War of the Rebellion: Serial 045 Page 0163 Chapter XXXIX. CORRESPONDENCE, ETC. -UNION.

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Enfield. These will meet your present demand, and 5, 000 more are ordered. Accouterments and ammunition in abundance are also there.


Secretary of War.



June 16, 1863-8 p. m.

Honorable E. M. STANTON,

Secretary of War, Washington, D. C.:

DEAR SIR: I have endeavored to keep you advised of all that was reliable in reference to the enemy. The country is so wild with rumors that I was compelled to use great caution in communicating with you. A deserter, a Northern Irishman, states that Stuart had orders read to his command, which they called 20, 000, that he would reach Philadelphia before their return. I have made every exertion to protect the bridges across the Susquehanna, but they are to be fired, if it becomes necessary. Had the people responded to my first call as they should have done, I would now be in a situation to march up the Valley. I thing we have succeeded in ruining off most of the horses. I am of the opinion that the squads of cavalry thrown out around Chambersburg saved Milroy's train, very few wagons being lost. Applications have been made of colored troops for State defense. I judged that it would be bitterly opposed, and have, therefore, merely stated that I had no authority for accepting them.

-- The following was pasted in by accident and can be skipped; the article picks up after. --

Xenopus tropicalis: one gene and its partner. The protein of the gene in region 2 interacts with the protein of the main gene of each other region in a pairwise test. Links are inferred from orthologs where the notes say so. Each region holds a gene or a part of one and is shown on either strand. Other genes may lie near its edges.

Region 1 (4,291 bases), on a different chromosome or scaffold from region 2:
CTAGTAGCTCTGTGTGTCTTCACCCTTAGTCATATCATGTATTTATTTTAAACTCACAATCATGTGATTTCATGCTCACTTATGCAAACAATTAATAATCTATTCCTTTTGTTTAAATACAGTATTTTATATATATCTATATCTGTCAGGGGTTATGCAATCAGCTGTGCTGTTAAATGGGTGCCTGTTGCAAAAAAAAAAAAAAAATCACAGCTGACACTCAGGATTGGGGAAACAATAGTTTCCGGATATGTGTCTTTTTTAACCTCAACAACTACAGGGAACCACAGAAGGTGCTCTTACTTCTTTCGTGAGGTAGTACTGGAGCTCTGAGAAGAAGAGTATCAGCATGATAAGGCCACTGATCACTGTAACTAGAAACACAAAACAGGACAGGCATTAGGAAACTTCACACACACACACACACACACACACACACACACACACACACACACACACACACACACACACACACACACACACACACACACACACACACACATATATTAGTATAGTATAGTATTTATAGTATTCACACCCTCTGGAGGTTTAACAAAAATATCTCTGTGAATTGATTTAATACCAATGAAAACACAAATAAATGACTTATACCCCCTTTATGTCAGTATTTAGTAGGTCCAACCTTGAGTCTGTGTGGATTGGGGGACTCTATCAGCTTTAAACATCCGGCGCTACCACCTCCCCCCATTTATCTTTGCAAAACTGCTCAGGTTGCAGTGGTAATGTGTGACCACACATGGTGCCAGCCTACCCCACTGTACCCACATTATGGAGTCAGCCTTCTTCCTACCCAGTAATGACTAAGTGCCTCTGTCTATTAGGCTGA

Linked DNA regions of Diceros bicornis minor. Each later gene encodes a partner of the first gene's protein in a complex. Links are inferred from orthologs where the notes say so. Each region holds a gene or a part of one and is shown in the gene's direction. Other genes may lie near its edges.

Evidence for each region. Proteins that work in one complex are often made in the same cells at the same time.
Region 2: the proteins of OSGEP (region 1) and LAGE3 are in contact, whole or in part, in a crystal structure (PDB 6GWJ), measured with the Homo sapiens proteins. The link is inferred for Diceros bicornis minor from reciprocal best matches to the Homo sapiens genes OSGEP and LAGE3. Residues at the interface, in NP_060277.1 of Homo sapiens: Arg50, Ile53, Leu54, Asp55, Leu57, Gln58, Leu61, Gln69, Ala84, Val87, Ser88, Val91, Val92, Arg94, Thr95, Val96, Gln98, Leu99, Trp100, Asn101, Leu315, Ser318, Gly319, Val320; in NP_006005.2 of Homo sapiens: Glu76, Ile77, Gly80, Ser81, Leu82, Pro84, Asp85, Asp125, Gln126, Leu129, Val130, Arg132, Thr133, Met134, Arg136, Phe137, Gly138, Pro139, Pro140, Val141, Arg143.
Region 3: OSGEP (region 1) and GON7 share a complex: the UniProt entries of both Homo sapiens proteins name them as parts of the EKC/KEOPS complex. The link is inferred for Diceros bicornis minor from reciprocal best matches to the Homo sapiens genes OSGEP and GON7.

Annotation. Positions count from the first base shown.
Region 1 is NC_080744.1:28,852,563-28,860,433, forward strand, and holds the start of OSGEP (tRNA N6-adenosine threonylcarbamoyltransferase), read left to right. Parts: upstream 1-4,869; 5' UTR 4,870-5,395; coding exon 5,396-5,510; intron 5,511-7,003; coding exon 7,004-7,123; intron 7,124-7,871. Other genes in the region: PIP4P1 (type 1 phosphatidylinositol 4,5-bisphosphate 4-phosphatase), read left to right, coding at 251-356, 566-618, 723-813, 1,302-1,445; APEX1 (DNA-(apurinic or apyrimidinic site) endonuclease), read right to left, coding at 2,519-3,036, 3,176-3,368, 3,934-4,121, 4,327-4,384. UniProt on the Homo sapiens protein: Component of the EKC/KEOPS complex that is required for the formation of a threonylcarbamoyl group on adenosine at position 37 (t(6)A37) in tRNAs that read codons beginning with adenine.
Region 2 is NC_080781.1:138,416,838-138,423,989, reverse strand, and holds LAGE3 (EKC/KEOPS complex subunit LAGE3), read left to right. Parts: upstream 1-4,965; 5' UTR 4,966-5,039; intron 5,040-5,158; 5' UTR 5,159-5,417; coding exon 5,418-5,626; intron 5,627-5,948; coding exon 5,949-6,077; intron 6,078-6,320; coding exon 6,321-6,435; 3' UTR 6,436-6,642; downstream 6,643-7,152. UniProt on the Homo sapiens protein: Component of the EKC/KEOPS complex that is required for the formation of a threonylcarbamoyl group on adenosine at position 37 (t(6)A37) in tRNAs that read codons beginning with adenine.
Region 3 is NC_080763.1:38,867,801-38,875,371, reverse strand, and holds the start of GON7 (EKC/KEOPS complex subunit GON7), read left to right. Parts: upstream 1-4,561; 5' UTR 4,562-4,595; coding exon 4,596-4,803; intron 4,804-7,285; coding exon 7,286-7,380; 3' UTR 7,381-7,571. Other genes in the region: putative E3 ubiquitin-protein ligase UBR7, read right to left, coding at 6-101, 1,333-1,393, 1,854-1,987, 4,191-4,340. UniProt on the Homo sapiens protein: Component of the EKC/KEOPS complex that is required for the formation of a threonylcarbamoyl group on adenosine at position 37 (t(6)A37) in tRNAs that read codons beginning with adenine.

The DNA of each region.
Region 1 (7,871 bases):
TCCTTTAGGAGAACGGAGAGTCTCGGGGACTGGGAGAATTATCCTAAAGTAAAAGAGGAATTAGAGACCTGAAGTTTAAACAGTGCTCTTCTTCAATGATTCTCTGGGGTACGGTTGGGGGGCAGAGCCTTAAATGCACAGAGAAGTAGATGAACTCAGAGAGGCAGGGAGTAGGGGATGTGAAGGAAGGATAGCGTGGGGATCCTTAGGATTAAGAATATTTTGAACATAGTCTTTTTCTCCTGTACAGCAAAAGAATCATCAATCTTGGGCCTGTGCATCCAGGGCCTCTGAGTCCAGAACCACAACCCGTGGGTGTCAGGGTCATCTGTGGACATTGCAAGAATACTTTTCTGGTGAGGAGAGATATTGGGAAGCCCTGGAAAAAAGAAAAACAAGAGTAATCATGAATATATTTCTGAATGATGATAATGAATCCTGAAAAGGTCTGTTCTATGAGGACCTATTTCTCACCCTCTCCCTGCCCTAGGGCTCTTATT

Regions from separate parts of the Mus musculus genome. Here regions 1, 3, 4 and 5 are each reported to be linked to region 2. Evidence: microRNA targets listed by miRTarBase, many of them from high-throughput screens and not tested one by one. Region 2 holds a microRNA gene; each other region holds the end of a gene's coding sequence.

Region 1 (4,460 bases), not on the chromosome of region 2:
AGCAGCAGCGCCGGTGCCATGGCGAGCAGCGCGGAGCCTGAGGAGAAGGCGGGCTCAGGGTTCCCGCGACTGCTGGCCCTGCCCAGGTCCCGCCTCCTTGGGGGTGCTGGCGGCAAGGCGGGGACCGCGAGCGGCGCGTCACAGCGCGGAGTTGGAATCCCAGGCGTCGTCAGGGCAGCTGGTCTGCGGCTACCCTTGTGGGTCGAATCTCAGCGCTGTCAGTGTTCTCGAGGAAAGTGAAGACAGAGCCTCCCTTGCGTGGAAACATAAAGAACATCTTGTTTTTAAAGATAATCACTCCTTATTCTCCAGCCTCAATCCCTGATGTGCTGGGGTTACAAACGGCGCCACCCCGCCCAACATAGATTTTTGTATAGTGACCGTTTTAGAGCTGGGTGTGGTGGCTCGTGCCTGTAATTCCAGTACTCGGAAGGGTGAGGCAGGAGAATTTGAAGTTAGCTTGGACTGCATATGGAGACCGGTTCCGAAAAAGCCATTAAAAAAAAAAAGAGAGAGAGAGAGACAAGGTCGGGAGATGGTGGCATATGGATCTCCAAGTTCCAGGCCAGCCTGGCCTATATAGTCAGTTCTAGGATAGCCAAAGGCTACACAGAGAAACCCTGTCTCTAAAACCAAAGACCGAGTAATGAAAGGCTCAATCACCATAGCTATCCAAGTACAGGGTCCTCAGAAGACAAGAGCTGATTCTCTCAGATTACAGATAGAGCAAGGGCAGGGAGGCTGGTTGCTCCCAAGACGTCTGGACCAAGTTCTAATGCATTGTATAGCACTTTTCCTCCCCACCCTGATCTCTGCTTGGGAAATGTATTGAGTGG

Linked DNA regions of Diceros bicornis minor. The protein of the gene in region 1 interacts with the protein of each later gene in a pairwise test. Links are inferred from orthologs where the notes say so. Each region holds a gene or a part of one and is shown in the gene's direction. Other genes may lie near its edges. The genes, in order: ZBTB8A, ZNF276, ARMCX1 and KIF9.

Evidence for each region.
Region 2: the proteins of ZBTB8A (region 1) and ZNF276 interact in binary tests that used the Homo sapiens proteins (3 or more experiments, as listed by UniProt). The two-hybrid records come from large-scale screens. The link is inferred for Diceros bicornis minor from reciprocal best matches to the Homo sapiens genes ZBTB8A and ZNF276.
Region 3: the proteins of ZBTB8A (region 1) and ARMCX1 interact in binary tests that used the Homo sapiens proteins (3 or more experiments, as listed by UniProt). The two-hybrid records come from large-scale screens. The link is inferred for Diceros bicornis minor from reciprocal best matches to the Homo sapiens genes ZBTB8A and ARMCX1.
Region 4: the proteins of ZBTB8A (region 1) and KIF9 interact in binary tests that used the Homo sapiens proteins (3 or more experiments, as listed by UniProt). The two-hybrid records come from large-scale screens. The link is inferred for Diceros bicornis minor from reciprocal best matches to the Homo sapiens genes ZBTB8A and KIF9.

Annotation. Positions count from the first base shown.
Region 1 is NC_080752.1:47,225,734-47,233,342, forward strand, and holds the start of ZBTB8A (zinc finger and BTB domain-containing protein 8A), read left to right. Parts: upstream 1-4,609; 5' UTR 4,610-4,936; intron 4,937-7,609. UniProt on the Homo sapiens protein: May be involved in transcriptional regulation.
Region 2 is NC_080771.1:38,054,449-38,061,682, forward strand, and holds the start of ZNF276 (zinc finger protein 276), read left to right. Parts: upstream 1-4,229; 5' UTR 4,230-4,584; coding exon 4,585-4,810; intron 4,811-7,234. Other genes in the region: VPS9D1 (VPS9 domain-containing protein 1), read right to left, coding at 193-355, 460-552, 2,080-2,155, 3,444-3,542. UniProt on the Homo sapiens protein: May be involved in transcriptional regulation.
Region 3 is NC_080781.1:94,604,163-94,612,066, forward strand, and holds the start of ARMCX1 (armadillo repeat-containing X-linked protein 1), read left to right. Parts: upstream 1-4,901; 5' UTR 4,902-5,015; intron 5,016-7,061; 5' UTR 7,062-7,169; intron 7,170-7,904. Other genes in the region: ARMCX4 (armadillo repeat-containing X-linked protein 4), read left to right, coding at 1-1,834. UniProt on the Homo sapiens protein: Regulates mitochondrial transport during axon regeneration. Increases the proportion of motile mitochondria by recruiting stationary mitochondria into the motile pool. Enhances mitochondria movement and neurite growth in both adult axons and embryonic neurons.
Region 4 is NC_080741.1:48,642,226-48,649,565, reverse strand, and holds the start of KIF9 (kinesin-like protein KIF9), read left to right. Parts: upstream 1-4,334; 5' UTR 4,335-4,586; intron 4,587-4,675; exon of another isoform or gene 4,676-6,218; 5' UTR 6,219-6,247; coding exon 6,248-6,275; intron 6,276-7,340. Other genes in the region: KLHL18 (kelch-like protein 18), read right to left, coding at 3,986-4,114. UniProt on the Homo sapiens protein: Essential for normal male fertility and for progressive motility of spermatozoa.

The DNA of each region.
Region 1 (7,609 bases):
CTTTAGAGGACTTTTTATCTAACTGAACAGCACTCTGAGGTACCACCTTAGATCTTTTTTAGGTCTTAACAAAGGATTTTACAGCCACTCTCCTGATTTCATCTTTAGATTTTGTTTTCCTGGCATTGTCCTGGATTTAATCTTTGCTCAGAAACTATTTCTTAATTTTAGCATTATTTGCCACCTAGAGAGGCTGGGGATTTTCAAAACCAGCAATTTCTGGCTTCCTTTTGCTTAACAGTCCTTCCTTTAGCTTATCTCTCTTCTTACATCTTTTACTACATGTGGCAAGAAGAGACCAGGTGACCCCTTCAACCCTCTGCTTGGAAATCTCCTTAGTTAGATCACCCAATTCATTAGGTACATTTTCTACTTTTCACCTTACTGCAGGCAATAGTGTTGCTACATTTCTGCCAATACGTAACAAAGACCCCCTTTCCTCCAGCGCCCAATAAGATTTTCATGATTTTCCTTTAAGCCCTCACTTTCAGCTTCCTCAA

I am, sir, very respectfully, yours,




HARRISBURG, June 16, 1863-10. 35 p. m.

Honorable E. M. STANTON,

Secretary of War:

Scouts on Northern Central Railroad, just in from Westminster to Glen Rock, report as follows: Rebels in possession of New Market. At. 12 m. they crossed the Potomac at Sharpsburg, and are in possession of Hagerstown, Greencastle, Chambersburg, Waynesborough, and other small towns. The different forces are concentrating, to make for Harrisburg and cut all communications off from the North. Total force estimated at 20, 000 to 25, 000 men. I send you this information as received. Force in Chambersburgh about 2, 000.


Major-General, Commanding.


BOSTON, June 16, 1863-12. 15 a. m.

Honorable E. M. STANTON:

We have no effective organized militia left in Massachusetts excepting two companies of cadets, both well-drilled organizations, and each by our militia law commanded by a field officer. There are also three militia cavalry companies, only half full, imperfectly drilled. Their horses are the property of their members. The mine-months